Hito Steyerl: The Wretched of the Screen

In Hito Steyerl’s writing we begin to see how, even if the hopes and desires for coherent collective political projects have been displaced onto images and screens, it is precisely here that we must look frankly at the technology that seals them in. The Wretched of the Screen collects a number of Steyerl’s landmark essays from recent years in which she has steadily developed her very own politics of the image.
Twisting the politics of representation around the representation of politics, these essays uncover a rich trove of information in the formal shifts and aberrant distortions of accelerated capitalism, of the art system as a vast mine of labor extraction and passionate commitment, of occupation and internship, of structural and literal violence, enchantment and fun, of hysterical, uncontrollable flight through the wreckage of postcolonial and modernist discourses and their unanticipated openings.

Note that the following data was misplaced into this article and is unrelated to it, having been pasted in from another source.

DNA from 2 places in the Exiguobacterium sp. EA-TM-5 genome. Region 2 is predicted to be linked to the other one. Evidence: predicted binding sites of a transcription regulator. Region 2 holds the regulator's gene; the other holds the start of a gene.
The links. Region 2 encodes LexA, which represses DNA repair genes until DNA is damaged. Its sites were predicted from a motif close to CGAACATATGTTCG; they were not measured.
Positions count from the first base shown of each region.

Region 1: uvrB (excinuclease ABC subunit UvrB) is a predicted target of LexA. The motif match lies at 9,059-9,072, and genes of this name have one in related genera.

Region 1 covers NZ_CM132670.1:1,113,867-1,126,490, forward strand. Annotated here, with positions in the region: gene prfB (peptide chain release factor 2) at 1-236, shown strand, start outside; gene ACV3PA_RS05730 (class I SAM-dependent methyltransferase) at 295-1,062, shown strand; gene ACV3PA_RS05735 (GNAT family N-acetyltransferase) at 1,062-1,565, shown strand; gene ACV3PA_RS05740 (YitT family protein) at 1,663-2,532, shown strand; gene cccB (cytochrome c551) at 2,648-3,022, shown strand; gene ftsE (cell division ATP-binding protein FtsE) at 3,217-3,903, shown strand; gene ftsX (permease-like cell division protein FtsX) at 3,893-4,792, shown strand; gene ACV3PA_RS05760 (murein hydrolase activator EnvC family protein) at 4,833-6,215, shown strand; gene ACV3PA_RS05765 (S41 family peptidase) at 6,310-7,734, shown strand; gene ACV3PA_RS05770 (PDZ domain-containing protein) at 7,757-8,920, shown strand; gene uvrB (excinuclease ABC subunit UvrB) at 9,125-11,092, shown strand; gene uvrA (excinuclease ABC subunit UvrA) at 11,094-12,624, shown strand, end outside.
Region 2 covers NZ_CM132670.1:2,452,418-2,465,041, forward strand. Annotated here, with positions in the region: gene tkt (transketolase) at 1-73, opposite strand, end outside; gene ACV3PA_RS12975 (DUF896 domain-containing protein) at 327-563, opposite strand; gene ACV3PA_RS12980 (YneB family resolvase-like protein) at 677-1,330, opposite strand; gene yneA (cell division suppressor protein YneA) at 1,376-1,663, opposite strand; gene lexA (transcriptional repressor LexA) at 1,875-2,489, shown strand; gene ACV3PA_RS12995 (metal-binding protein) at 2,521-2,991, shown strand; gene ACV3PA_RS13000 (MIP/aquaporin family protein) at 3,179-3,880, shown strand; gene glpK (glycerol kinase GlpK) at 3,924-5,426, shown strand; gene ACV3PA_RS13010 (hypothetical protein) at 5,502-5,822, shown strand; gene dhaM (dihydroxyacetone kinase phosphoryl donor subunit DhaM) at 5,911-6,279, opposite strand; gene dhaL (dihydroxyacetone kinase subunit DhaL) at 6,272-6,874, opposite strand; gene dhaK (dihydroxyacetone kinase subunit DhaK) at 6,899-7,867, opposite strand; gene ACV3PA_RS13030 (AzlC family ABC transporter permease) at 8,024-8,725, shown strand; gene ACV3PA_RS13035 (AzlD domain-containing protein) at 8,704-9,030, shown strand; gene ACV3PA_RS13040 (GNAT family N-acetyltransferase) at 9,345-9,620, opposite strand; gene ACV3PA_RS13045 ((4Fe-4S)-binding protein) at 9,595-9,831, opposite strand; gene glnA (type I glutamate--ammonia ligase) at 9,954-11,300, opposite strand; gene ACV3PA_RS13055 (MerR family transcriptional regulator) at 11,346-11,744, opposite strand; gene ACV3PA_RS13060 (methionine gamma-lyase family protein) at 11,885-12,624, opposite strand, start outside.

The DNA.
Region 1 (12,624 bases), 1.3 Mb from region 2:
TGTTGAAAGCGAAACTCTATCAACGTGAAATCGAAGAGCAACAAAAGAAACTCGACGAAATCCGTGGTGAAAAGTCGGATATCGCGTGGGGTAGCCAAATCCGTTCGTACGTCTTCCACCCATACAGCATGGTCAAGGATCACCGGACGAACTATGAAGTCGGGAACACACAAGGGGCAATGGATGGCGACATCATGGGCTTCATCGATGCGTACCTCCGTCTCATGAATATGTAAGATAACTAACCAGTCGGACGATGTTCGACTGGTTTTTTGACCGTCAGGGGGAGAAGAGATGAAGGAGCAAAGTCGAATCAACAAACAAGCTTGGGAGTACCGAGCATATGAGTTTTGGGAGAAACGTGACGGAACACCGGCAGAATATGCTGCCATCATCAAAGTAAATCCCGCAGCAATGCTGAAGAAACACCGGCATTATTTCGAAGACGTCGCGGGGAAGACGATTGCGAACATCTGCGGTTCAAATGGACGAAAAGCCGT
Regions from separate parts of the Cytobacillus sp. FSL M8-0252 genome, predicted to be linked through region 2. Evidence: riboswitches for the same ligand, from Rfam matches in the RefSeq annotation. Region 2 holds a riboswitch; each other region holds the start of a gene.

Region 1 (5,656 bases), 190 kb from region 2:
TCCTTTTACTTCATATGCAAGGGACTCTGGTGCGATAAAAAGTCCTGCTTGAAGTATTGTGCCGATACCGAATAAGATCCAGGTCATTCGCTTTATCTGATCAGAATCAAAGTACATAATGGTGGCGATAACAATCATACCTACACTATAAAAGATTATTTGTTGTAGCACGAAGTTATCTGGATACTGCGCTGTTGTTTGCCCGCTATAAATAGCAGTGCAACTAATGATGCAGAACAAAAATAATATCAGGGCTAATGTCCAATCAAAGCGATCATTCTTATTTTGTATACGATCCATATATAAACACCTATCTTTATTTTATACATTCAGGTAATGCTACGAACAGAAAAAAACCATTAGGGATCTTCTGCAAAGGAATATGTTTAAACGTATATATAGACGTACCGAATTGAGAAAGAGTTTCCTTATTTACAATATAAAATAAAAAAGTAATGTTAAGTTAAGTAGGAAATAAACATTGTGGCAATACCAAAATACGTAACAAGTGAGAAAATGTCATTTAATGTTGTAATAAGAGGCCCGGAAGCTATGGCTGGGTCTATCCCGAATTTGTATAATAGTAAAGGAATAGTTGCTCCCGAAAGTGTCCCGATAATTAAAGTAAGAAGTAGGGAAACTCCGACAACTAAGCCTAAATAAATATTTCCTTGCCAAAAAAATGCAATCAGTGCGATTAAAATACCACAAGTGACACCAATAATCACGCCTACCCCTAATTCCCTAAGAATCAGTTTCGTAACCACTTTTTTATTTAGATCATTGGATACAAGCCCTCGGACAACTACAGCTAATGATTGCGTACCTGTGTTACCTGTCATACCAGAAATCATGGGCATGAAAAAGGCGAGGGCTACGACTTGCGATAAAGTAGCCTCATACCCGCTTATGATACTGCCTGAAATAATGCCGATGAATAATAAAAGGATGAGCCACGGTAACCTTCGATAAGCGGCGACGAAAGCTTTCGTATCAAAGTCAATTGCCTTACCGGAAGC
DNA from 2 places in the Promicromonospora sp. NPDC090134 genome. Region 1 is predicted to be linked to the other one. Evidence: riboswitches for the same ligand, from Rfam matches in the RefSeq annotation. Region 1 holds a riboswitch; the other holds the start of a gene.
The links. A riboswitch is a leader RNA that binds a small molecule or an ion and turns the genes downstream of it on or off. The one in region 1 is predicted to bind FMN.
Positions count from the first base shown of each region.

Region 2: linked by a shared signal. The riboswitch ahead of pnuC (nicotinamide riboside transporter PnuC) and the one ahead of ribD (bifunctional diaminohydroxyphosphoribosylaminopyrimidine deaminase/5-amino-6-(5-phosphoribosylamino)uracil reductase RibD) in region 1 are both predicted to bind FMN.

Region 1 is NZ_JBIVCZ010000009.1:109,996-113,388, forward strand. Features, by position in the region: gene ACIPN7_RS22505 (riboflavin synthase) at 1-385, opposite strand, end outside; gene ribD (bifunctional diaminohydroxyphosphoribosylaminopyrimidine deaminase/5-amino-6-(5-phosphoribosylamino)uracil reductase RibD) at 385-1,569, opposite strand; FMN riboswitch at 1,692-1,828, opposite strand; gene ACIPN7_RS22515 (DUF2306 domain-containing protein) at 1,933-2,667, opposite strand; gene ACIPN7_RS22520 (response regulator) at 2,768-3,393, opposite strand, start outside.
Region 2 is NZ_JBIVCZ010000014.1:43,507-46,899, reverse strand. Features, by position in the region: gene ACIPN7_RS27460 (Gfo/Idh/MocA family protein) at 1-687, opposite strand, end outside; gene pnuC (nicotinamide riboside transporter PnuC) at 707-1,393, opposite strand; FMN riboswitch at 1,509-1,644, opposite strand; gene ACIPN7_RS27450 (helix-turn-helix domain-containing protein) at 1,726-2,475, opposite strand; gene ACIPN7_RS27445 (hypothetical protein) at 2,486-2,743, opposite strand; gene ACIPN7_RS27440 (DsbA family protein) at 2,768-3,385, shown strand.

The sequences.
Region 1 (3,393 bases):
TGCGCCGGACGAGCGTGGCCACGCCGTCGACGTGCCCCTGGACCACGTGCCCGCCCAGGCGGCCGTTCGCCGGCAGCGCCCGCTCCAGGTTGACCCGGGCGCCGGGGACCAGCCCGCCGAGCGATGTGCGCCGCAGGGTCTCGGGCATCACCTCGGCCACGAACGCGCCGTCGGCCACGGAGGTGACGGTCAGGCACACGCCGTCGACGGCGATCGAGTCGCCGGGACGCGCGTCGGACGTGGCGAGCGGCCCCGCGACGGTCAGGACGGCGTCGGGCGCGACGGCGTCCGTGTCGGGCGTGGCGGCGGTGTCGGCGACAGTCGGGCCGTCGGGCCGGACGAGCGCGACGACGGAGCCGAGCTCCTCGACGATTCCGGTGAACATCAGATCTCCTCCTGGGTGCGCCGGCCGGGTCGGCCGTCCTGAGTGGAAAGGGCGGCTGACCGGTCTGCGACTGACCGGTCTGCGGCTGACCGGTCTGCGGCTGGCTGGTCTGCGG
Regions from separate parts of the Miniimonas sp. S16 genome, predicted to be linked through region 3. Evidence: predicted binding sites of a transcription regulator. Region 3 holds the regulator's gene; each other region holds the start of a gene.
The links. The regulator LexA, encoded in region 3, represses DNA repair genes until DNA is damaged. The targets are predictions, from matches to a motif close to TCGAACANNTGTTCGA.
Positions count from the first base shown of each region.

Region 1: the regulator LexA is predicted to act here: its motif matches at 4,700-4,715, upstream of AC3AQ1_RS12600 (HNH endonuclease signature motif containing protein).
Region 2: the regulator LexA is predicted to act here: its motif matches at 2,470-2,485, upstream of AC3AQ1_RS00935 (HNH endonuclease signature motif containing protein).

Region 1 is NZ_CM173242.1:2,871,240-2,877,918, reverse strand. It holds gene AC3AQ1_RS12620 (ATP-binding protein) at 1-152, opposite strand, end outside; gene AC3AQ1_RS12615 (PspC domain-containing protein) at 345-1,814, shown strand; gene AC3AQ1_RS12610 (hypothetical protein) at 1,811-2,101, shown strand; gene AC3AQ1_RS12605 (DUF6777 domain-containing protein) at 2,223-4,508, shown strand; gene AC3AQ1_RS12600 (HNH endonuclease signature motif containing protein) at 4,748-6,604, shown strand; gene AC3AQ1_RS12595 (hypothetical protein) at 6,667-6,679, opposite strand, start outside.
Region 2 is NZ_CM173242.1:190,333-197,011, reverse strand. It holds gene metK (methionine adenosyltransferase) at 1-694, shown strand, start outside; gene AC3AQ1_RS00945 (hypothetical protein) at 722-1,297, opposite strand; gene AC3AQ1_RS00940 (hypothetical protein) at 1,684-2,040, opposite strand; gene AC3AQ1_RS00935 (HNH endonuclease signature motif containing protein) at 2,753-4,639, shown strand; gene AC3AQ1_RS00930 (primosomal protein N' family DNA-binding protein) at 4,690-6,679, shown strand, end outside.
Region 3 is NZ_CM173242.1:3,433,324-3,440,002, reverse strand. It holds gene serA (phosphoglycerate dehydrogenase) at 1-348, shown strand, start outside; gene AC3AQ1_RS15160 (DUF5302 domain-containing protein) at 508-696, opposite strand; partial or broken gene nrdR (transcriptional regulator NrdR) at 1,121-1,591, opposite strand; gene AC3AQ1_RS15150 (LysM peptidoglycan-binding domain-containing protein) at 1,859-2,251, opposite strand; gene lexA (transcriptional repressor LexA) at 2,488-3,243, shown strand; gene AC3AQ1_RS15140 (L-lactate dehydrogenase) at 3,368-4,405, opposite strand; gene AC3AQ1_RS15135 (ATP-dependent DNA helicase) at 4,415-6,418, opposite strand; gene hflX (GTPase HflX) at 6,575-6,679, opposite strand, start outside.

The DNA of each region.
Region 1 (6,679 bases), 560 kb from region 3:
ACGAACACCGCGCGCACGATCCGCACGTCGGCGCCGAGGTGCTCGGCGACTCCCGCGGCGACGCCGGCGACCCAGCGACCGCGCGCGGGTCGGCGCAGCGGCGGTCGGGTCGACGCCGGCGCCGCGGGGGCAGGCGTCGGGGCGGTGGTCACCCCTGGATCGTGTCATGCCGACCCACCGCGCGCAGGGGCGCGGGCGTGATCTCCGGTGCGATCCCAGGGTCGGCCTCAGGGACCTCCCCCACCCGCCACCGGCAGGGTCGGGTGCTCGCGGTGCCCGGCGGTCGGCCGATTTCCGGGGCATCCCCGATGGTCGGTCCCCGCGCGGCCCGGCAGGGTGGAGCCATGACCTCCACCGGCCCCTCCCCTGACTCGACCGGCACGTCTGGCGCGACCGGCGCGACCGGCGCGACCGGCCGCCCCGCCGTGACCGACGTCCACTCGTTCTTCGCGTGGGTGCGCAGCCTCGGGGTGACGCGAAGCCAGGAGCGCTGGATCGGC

With an introduction by Franco “Bifo” Berardi

Edited by Julieta Aranda, Brian Kuan Wood, Anton Vidokle



Contents

Preface

Franco “Bifo” Berardi, Introduction

In Free Fall: A Thought Experiment on Vertical Perspective

In Defense of the Poor Image

A Thing Like You and Me

Is a Museum a Factory?

The Articulation of Protest

Politics of Art: Contemporary Art and the Transition to Post-Democracy

Art as Occupation: Claims for an Autonomy of Life

Freedom from Everything: Freelancers and Mercenaries

Missing People: Entanglement, Superposition, and Exhumation as Sites of Indeterminacy

The Spam of the Earth: Withdrawal from Representation

Cut! Reproduction and Recombination